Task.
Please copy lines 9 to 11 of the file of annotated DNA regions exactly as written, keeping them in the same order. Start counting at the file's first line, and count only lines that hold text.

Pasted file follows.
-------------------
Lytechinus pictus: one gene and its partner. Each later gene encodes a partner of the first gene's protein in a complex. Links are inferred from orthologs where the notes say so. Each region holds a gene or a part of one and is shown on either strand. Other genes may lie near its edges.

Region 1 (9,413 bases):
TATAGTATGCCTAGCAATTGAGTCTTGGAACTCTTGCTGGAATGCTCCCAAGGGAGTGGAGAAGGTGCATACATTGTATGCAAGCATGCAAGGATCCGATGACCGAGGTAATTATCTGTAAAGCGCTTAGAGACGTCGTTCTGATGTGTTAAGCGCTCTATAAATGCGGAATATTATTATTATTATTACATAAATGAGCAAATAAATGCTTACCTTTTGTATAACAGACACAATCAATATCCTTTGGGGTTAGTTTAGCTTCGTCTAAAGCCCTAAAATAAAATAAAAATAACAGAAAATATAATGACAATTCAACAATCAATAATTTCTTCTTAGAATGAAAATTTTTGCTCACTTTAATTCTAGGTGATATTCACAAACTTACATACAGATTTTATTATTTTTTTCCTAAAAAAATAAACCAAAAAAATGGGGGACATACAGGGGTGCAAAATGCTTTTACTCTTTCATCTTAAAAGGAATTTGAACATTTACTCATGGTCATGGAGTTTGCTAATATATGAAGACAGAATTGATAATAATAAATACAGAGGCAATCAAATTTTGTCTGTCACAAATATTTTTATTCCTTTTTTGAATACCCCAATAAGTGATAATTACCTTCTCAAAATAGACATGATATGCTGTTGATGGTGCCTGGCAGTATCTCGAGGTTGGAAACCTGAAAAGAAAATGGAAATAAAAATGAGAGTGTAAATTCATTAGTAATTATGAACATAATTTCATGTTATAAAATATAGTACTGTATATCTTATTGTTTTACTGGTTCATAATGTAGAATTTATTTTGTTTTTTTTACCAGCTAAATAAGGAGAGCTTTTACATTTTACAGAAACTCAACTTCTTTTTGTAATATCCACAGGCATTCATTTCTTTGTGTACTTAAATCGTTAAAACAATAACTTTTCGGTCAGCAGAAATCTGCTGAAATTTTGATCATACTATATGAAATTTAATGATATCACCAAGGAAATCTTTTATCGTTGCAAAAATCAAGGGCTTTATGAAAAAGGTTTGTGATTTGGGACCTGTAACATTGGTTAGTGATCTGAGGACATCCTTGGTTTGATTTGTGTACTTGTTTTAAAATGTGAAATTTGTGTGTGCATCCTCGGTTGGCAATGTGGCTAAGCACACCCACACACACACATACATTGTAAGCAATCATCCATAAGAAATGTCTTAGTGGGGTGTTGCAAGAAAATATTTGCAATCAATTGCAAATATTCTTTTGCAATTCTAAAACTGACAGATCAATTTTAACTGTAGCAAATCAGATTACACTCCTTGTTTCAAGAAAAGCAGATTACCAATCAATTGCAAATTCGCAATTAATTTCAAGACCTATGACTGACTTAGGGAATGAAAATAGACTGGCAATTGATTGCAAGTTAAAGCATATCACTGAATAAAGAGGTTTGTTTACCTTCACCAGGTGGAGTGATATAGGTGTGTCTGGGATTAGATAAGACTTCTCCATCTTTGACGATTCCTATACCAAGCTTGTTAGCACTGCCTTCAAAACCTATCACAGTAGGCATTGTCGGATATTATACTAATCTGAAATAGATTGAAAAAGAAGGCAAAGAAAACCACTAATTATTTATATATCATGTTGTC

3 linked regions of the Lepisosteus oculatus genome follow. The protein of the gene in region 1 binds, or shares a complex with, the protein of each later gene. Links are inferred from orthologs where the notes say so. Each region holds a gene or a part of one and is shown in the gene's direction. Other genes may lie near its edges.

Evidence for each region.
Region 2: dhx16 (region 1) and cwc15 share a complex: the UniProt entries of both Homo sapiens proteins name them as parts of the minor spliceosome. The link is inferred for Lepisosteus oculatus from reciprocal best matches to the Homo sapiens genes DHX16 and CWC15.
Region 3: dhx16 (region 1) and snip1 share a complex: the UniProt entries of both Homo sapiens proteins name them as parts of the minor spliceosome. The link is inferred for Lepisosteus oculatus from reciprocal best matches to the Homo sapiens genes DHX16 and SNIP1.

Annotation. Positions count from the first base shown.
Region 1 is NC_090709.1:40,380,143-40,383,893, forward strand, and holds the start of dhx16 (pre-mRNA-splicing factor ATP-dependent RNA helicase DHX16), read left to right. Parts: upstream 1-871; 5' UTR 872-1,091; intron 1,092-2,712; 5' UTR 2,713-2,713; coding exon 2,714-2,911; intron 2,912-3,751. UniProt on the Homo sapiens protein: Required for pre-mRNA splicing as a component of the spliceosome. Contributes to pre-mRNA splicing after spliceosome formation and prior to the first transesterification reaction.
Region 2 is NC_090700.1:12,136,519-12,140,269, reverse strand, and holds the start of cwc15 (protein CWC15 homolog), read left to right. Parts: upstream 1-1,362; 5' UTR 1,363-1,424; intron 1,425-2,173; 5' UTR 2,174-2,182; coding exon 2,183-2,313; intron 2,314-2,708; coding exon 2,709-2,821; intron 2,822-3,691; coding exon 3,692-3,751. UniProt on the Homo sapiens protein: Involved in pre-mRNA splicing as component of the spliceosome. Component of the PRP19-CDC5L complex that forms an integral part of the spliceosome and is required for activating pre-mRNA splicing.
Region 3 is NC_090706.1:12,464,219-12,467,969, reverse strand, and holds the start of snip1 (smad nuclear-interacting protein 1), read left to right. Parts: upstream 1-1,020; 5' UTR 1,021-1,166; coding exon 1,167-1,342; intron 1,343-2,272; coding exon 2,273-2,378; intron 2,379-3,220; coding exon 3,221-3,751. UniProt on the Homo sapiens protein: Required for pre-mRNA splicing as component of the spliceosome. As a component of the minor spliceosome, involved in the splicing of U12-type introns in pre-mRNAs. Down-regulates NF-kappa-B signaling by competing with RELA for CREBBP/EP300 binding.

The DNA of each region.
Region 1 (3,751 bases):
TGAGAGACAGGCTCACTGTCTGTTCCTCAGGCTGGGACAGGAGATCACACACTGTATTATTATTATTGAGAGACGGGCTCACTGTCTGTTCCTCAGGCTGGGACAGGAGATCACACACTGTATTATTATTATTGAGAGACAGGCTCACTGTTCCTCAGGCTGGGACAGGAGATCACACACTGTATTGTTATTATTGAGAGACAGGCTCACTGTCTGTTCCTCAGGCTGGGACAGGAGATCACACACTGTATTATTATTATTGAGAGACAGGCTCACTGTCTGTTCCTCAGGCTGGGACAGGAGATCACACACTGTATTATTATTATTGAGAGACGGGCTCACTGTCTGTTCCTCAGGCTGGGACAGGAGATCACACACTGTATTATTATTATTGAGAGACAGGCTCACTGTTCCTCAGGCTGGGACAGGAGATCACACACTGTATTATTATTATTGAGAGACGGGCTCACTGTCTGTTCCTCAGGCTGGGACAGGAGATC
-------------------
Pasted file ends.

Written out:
Region 1 is NC_090709.1:40,380,143-40,383,893, forward strand, and holds the start of dhx16 (pre-mRNA-splicing factor ATP-dependent RNA helicase DHX16), read left to right. Parts: upstream 1-871; 5' UTR 872-1,091; intron 1,092-2,712; 5' UTR 2,713-2,713; coding exon 2,714-2,911; intron 2,912-3,751. UniProt on the Homo sapiens protein: Required for pre-mRNA splicing as a component of the spliceosome. Contributes to pre-mRNA splicing after spliceosome formation and prior to the first transesterification reaction.
Region 2 is NC_090700.1:12,136,519-12,140,269, reverse strand, and holds the start of cwc15 (protein CWC15 homolog), read left to right. Parts: upstream 1-1,362; 5' UTR 1,363-1,424; intron 1,425-2,173; 5' UTR 2,174-2,182; coding exon 2,183-2,313; intron 2,314-2,708; coding exon 2,709-2,821; intron 2,822-3,691; coding exon 3,692-3,751. UniProt on the Homo sapiens protein: Involved in pre-mRNA splicing as component of the spliceosome. Component of the PRP19-CDC5L complex that forms an integral part of the spliceosome and is required for activating pre-mRNA splicing.
Region 3 is NC_090706.1:12,464,219-12,467,969, reverse strand, and holds the start of snip1 (smad nuclear-interacting protein 1), read left to right. Parts: upstream 1-1,020; 5' UTR 1,021-1,166; coding exon 1,167-1,342; intron 1,343-2,272; coding exon 2,273-2,378; intron 2,379-3,220; coding exon 3,221-3,751. UniProt on the Homo sapiens protein: Required for pre-mRNA splicing as component of the spliceosome. As a component of the minor spliceosome, involved in the splicing of U12-type introns in pre-mRNAs. Down-regulates NF-kappa-B signaling by competing with RELA for CREBBP/EP300 binding.